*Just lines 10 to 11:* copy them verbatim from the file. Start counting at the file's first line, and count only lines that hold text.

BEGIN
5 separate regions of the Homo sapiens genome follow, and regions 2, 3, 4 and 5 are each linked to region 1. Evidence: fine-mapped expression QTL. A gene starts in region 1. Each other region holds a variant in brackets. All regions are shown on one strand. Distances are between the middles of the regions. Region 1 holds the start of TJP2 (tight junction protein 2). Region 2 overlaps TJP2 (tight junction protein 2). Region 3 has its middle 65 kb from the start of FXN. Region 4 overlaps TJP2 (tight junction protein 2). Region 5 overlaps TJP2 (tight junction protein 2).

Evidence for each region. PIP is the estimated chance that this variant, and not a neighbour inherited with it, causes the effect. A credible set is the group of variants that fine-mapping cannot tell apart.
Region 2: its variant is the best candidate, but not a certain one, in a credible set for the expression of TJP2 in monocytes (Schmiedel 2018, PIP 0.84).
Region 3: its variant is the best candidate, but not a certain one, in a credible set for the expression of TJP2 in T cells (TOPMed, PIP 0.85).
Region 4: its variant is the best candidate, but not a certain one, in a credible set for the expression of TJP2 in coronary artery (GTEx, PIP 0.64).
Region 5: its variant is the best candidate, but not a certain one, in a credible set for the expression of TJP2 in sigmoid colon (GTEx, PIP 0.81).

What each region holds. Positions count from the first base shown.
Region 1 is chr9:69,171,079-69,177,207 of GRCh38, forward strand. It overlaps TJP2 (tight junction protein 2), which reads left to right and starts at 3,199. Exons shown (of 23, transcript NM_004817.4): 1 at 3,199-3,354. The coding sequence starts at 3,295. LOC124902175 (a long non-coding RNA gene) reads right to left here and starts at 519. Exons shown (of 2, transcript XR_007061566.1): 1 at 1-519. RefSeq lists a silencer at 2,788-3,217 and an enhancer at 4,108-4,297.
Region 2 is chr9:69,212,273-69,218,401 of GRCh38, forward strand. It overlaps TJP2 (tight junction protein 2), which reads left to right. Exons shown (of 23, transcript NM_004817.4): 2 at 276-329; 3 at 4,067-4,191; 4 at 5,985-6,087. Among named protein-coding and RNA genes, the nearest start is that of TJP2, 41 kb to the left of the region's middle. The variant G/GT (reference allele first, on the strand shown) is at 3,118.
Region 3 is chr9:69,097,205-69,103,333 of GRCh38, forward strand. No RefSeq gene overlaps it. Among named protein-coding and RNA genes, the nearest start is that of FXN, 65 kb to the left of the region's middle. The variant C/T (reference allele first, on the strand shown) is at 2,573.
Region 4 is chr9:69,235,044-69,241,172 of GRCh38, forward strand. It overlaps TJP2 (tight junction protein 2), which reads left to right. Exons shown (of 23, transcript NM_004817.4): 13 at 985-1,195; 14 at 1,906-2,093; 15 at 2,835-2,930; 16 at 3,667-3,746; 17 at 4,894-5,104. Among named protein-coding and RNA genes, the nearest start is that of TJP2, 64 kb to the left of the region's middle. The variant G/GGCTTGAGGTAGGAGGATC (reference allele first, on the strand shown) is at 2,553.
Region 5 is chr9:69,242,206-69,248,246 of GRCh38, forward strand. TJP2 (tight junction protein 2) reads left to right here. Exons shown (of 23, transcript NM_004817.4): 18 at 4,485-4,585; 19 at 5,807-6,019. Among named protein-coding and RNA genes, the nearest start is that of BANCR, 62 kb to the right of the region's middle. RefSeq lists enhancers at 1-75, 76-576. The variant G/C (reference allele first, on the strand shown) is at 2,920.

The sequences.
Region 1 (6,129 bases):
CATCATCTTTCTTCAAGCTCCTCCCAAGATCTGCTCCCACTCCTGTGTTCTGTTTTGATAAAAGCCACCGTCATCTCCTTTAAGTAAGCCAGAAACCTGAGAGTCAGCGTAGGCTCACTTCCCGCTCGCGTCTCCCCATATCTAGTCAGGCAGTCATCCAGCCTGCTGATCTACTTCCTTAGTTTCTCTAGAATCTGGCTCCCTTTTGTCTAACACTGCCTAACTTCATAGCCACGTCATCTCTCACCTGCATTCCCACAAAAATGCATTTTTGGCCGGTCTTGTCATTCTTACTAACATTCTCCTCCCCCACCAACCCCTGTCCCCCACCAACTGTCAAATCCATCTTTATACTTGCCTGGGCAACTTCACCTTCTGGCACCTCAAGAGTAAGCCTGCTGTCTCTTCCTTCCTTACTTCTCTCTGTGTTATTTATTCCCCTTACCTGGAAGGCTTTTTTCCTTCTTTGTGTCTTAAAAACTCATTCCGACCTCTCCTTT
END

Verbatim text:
Region 3 is chr9:69,097,205-69,103,333 of GRCh38, forward strand. No RefSeq gene overlaps it. Among named protein-coding and RNA genes, the nearest start is that of FXN, 65 kb to the left of the region's middle. The variant C/T (reference allele first, on the strand shown) is at 2,573.
Region 4 is chr9:69,235,044-69,241,172 of GRCh38, forward strand. It overlaps TJP2 (tight junction protein 2), which reads left to right. Exons shown (of 23, transcript NM_004817.4): 13 at 985-1,195; 14 at 1,906-2,093; 15 at 2,835-2,930; 16 at 3,667-3,746; 17 at 4,894-5,104. Among named protein-coding and RNA genes, the nearest start is that of TJP2, 64 kb to the left of the region's middle. The variant G/GGCTTGAGGTAGGAGGATC (reference allele first, on the strand shown) is at 2,553.